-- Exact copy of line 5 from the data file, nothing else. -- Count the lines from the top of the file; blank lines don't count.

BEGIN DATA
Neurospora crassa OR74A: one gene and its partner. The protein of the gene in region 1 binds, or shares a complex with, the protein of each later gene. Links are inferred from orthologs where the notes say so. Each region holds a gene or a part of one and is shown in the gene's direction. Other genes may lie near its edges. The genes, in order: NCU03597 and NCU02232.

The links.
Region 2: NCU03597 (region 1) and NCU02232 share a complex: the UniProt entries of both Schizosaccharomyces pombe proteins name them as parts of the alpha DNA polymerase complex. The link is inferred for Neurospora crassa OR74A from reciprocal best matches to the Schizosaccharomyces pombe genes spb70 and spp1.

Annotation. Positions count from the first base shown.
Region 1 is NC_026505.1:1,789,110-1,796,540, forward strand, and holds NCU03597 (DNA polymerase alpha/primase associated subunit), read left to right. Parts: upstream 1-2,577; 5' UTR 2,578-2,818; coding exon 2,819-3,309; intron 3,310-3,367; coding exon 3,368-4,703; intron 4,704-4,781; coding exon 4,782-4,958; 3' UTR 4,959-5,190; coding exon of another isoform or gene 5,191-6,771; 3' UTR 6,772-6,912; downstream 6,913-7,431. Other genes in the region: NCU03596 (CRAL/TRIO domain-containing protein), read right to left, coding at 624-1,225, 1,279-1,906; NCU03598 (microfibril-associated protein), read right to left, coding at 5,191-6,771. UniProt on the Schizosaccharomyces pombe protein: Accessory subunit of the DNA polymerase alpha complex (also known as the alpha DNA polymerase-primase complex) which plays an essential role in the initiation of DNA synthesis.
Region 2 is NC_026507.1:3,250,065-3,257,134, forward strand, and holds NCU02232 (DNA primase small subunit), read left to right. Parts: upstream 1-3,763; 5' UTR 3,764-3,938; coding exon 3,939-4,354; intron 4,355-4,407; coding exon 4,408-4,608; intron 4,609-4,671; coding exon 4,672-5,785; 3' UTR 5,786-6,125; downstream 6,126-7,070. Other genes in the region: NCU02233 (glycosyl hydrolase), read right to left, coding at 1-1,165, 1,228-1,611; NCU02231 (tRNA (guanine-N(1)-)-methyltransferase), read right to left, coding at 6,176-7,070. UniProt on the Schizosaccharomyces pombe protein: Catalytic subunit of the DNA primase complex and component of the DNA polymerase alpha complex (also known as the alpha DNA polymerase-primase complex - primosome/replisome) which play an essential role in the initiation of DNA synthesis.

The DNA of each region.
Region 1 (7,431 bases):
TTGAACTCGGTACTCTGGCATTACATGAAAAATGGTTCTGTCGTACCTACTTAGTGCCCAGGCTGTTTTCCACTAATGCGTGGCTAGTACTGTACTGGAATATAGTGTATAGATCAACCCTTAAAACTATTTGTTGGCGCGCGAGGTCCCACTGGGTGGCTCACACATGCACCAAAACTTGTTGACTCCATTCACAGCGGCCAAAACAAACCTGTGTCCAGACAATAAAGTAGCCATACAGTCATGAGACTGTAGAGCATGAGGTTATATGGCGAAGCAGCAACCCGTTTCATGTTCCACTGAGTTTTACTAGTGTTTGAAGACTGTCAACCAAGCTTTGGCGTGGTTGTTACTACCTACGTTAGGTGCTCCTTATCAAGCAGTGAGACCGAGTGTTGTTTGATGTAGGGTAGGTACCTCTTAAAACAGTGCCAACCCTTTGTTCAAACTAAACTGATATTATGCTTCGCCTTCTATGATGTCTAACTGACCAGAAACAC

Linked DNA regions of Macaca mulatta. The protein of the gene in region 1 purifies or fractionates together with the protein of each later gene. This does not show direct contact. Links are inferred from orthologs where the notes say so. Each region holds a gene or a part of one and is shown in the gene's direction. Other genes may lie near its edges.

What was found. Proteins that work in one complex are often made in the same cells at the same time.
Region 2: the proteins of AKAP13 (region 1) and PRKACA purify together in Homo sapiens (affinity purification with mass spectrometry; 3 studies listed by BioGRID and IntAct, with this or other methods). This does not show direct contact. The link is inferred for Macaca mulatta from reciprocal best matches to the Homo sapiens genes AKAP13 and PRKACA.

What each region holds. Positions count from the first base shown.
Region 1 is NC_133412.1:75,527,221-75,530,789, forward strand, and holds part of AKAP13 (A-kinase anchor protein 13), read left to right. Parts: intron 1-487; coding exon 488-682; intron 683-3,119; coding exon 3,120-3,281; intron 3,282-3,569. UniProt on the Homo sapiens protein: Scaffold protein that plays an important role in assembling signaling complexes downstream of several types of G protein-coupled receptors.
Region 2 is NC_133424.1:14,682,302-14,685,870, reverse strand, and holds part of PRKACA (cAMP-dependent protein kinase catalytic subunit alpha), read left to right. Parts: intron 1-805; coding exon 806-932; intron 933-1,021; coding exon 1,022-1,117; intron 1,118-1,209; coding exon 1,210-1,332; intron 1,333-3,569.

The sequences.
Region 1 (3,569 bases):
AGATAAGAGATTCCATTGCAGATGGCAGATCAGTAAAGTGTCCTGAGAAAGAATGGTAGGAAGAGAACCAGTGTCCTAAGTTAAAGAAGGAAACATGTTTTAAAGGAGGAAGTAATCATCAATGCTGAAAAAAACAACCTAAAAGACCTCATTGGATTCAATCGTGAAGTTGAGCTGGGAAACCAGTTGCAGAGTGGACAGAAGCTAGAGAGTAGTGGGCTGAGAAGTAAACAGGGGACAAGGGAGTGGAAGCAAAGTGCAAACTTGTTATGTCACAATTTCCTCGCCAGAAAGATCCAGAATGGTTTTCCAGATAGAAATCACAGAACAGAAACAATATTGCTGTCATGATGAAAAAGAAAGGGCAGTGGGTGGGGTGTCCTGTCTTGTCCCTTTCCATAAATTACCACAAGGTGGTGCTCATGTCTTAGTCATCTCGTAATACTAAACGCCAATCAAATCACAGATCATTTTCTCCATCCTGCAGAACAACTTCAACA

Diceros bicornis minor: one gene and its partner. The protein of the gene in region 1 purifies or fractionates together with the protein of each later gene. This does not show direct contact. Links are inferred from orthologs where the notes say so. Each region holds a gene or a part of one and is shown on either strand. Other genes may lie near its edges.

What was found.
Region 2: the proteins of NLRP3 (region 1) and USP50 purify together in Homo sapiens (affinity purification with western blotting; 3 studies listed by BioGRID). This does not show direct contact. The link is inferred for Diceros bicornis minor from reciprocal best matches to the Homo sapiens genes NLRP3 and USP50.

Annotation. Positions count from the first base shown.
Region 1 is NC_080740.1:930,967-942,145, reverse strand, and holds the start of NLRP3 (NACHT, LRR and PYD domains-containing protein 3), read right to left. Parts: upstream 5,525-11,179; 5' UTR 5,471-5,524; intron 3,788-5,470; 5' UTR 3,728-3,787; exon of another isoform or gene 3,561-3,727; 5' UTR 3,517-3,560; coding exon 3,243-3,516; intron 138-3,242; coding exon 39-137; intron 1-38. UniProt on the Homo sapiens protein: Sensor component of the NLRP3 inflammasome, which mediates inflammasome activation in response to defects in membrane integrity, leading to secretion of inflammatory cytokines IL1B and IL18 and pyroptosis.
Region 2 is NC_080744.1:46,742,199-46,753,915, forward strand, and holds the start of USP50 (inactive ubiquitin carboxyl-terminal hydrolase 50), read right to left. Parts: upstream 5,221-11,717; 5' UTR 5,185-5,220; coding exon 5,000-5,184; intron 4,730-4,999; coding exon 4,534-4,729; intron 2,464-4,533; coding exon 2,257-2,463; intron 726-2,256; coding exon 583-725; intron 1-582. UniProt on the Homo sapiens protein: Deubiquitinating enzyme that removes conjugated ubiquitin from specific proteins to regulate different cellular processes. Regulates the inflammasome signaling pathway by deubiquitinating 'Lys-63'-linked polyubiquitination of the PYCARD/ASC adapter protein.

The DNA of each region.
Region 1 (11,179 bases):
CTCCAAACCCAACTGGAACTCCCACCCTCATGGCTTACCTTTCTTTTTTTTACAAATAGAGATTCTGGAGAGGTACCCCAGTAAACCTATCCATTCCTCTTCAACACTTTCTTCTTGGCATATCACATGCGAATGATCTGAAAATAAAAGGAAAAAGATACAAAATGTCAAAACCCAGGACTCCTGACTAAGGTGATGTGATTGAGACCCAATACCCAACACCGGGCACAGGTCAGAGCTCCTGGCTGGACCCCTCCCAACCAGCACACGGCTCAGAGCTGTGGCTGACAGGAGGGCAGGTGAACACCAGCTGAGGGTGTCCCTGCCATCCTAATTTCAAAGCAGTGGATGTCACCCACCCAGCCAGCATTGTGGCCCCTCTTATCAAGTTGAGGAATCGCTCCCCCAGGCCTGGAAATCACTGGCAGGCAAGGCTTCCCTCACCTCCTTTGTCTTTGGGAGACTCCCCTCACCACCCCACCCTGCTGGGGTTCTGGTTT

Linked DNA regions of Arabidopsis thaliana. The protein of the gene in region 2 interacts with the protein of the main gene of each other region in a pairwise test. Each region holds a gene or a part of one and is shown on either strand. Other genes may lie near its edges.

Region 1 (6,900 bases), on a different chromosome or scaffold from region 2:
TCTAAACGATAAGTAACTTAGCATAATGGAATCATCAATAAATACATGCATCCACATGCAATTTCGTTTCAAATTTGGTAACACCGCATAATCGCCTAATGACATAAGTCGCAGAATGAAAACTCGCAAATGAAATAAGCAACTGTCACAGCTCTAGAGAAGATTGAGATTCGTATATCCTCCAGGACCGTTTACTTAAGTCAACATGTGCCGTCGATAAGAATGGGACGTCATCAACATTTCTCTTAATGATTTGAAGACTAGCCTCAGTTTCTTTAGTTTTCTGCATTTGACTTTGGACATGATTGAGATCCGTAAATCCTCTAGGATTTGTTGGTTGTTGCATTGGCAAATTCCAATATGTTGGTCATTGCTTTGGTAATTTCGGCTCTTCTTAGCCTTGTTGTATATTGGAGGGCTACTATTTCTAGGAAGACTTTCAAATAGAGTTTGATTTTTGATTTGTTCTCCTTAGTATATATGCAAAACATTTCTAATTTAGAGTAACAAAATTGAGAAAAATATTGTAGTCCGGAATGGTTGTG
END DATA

Region 1 is NC_026505.1:1,789,110-1,796,540, forward strand, and holds NCU03597 (DNA polymerase alpha/primase associated subunit), read left to right. Parts: upstream 1-2,577; 5' UTR 2,578-2,818; coding exon 2,819-3,309; intron 3,310-3,367; coding exon 3,368-4,703; intron 4,704-4,781; coding exon 4,782-4,958; 3' UTR 4,959-5,190; coding exon of another isoform or gene 5,191-6,771; 3' UTR 6,772-6,912; downstream 6,913-7,431. Other genes in the region: NCU03596 (CRAL/TRIO domain-containing protein), read right to left, coding at 624-1,225, 1,279-1,906; NCU03598 (microfibril-associated protein), read right to left, coding at 5,191-6,771. UniProt on the Schizosaccharomyces pombe protein: Accessory subunit of the DNA polymerase alpha complex (also known as the alpha DNA polymerase-primase complex) which plays an essential role in the initiation of DNA synthesis.